Do U understand your metabolism? Chances are you don't, from the looks of this amazing in-depth article from Justin Janoska!
If you have a minute or two, it just might change your health-life forever. Take a look:
Most of us have heard and used the term “metabolism” and have used it in the context of “I have a fast/slow metabolism,” but what does that really mean? We assume that if someone is lean and muscular that they must have a “fast metabolism” and vice versa. In reality, to say someone has a “fast metabolism” means that person has a multitude of physiological processes occurring such as digestion, respiration, circulation, activity, growth, etc. This makes sense since metabolism is defined as the sum of all the actions in the body to sustain life. Conversely, if someone were said to have a “slow metabolism,” this would correlate with slower metabolic processes, less movement and less muscle tissue.
The BMR or Basal Metabolic Rate accounts for 75% of the body’s daily expenditure and includes an obvious major part of physiological functions. Specifically, it is the lowest amount of energy needed to sustain life without movement, digestion or anything other than basically breathing. Due to these specific controlled environmental conditions that involve a measure of oxygen exchange, it is very difficult and unrealistic for most people to have their BMR measured.
Your RMR or Resting Metabolic Rate is often used interchangeably with BMR because they virtually represent the same thing. However, technically RMR includes digestion and movement. Thus, RMR is roughly 10% higher than the BMR.
When we are interested in determining our daily estimated energy expenditure, we often see formulas use BMR or RMR. There are several formulas out there, but according to the research, the Mifflin equation (see below) has been shown to be the most accurate in calculating your RMR, especially in non-obese populations. Yet, your caloric prediction can be off by +/- 10%.
RMR = 10 (weight in kilograms) + 6.25 (height in centimeters) – 5 (age in years) + 5
For example, if you are a 16 year-old female who weighs 110 lbs. and is 5 feet and 6 inches tall, the amount of calories you need daily without exercise is approximately 1,470.
Next you would use one of the following multipliers to ultimately find the amount of calories required to maintain your weight.
RMR x 1.2 if you do not exercise
RMR x 1.375 if you perform light exercise 1-3 times a week
RMR x 1.55 if you perform moderate exercise 3-5 days a week
RMR x 1.725 if you perform hard exercise 6-7 days a week
RMR x 1.9 if you perform intense daily exercise
So, if our 16 year-old female exercises 1-3 times a week, her baseline or caloric needs for the day would be about 2,021 (1,470 x 1.375).
Using one of the multipliers above gives a rough approximation of the energy expended for the given exercise in addition to your RMR. Since it is not entirely accurate, using another method that reflects the specific activity performed would be more realistic.
If our 16 year-old female had the goal of losing weight, she would take in a slightly lower amount of calories. Somewhere between 1521-1721 calories per day would put her between 300-500 calories below her baseline of 2,021 and establish the deficit needed to lose weight.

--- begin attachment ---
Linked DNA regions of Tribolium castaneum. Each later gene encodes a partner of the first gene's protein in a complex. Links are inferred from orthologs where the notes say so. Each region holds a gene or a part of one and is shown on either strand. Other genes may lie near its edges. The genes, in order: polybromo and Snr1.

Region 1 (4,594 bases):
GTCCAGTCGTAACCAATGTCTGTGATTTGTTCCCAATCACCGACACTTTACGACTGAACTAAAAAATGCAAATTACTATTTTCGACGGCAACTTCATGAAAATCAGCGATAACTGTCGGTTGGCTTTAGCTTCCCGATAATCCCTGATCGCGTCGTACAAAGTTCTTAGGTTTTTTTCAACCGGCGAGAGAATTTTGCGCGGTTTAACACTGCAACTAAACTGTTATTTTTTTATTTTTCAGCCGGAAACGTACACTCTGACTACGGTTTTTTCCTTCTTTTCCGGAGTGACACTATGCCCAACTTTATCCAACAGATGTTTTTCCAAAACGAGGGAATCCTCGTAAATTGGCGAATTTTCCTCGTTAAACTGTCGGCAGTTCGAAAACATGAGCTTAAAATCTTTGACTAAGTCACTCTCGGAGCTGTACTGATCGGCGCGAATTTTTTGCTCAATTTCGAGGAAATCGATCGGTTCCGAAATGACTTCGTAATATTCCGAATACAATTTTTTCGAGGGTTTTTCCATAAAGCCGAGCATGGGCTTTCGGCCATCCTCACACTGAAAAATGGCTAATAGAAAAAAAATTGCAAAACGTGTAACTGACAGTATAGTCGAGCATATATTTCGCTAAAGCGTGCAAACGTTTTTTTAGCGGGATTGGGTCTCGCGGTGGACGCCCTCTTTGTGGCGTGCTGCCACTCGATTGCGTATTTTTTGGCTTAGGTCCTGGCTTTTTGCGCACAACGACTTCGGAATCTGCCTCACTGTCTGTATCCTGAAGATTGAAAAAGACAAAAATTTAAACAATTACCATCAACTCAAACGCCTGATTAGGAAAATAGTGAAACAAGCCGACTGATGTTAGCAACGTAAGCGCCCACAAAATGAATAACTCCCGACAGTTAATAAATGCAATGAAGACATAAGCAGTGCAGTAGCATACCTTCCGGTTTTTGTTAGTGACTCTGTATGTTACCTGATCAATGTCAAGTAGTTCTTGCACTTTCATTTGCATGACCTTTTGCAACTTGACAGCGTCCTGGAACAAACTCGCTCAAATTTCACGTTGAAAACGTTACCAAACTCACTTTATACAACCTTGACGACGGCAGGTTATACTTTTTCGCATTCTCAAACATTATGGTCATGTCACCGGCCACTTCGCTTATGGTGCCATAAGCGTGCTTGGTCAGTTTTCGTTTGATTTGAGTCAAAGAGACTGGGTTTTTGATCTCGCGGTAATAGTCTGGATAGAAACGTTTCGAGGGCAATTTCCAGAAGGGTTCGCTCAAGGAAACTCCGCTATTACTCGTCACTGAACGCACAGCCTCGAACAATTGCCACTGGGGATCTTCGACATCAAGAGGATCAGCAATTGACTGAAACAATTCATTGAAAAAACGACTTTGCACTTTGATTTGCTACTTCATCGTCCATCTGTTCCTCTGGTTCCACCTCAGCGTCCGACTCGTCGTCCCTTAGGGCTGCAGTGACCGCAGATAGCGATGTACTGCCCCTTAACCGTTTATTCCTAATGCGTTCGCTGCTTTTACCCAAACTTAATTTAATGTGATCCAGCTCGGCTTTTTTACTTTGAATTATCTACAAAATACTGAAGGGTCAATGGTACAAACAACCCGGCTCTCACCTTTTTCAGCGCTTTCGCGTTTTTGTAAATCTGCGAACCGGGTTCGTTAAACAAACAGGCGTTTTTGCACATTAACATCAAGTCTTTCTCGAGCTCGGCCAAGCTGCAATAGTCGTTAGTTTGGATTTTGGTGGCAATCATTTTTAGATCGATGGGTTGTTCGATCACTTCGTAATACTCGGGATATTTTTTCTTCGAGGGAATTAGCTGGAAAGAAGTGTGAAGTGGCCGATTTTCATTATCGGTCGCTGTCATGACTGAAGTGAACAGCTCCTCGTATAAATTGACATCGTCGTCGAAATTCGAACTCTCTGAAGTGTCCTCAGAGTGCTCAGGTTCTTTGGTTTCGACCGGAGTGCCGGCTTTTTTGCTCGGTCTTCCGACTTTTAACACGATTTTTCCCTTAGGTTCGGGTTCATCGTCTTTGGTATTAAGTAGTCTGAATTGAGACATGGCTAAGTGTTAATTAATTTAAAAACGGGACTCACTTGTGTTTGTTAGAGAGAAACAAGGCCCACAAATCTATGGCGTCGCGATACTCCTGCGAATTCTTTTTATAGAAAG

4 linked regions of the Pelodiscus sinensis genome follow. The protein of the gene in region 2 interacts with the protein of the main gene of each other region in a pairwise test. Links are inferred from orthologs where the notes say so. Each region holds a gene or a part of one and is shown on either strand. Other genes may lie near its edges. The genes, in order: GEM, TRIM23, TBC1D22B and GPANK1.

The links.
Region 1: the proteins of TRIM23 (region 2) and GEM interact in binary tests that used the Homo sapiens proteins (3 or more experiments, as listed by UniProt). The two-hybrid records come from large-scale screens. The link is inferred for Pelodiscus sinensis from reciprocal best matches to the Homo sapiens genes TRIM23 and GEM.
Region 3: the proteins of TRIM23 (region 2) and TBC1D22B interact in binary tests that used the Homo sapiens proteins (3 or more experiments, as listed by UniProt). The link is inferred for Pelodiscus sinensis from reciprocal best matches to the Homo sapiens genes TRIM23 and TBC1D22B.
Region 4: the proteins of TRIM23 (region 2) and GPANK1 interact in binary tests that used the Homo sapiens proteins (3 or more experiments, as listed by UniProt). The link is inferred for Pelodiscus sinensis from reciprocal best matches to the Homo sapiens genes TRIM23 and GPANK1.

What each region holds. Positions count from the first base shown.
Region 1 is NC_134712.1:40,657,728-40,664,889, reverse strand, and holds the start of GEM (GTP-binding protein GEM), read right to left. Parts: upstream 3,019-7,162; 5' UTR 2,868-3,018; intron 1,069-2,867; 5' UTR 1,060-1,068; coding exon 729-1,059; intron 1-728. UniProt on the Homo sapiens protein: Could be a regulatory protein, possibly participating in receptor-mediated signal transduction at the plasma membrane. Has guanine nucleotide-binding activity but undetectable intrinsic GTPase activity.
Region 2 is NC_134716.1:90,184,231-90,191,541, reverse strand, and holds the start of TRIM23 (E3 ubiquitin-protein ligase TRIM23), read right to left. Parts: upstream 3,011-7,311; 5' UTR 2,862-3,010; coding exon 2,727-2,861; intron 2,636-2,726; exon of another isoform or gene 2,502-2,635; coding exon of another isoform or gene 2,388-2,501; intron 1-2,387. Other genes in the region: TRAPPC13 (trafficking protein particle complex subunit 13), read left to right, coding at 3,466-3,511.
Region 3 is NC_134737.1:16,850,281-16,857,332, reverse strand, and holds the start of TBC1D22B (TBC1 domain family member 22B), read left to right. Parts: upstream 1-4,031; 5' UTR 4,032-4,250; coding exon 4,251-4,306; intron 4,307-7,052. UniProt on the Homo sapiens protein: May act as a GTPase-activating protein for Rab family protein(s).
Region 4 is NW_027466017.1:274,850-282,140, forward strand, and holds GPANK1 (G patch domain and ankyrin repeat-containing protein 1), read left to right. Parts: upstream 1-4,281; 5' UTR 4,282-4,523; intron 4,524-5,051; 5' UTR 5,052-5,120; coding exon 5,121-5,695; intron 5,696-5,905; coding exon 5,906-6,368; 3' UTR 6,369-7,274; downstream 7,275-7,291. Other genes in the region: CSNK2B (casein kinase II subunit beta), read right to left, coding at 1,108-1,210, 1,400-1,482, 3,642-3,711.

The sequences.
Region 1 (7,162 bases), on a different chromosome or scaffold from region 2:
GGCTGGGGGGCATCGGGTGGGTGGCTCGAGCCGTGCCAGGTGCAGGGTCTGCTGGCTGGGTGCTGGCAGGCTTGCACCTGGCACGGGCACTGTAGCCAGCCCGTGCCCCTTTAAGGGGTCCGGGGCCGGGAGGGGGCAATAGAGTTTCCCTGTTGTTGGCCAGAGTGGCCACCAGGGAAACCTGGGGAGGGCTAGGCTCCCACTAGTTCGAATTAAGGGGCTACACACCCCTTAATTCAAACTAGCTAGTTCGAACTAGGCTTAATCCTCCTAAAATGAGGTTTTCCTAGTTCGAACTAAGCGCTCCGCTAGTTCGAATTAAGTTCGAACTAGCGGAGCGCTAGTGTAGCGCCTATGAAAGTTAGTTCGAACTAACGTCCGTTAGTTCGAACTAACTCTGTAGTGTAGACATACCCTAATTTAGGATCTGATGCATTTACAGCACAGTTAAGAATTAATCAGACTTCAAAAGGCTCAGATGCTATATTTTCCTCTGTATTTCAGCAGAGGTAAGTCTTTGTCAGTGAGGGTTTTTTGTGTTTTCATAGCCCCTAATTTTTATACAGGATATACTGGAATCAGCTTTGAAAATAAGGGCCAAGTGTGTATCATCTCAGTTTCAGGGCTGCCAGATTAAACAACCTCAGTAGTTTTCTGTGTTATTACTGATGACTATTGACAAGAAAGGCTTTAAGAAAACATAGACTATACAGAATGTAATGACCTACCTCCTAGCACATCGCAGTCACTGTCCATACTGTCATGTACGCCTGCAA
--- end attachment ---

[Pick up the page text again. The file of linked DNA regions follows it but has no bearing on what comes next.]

The Thermic Effect of Food or thermogenesis incorporates the processes of food digestion, assimilation, absorption and heat production in the body. So, when we eat our metabolism rises and this represents approximately 10% of our daily expenditure. It is frequently factored into the energy expenditure equations. A common misconception is that eating more often will cause this number to increase. Unfortunately, this is not the case. Whether you decide to eat twice a day versus 8 times a day, there appears to be no significant difference total energy expenditure or enhancement of thermogenesis.
It goes without saying that exercise can make a huge impact on your daily caloric needs. This is a variable that differs from person to person and reflects the type, duration and intensity of a specific activity. For sedentary people, this factor can be as low as 10% of their daily expenditure and more than 30% for those who are very physically active. Additionally, EPOC or excess post-exercise oxygen consumption can become a large factor that increases metabolism after exercise due to the energy deficit created during exercise.
NEAT or Non-Exercise Activity Thermogenesis comprises the last part of metabolism. It is also referred to as incidental exercise due to the low intensity, impulsive, casual activity that you perform daily such as picking something up, fidgeting, stretching, etc. Since it accounts for a very small part of metabolism, this energy expenditure is typically represented by the factor previously mentioned, physical exercise.
Hopefully, you now have a better understanding metabolism, how it works and what it comprises of when you calculate your daily caloric needs. Remember to factor in the calories expended from exercise and add it to your RMR whether it is by using the multiplier or another method. This will then give you the total amount of calories needed to maintain your weight for the day.
Justin just so happens to be a passionate fitness trainer certified by NASM, as well as a sports & exercise nutritionist, and would love to hear from you on Twitter & Facebook! Make sure you check out his website HERE… and if U wanna know more about metabolism OR anything else, U can always email us at Questions@FitPerez.com!!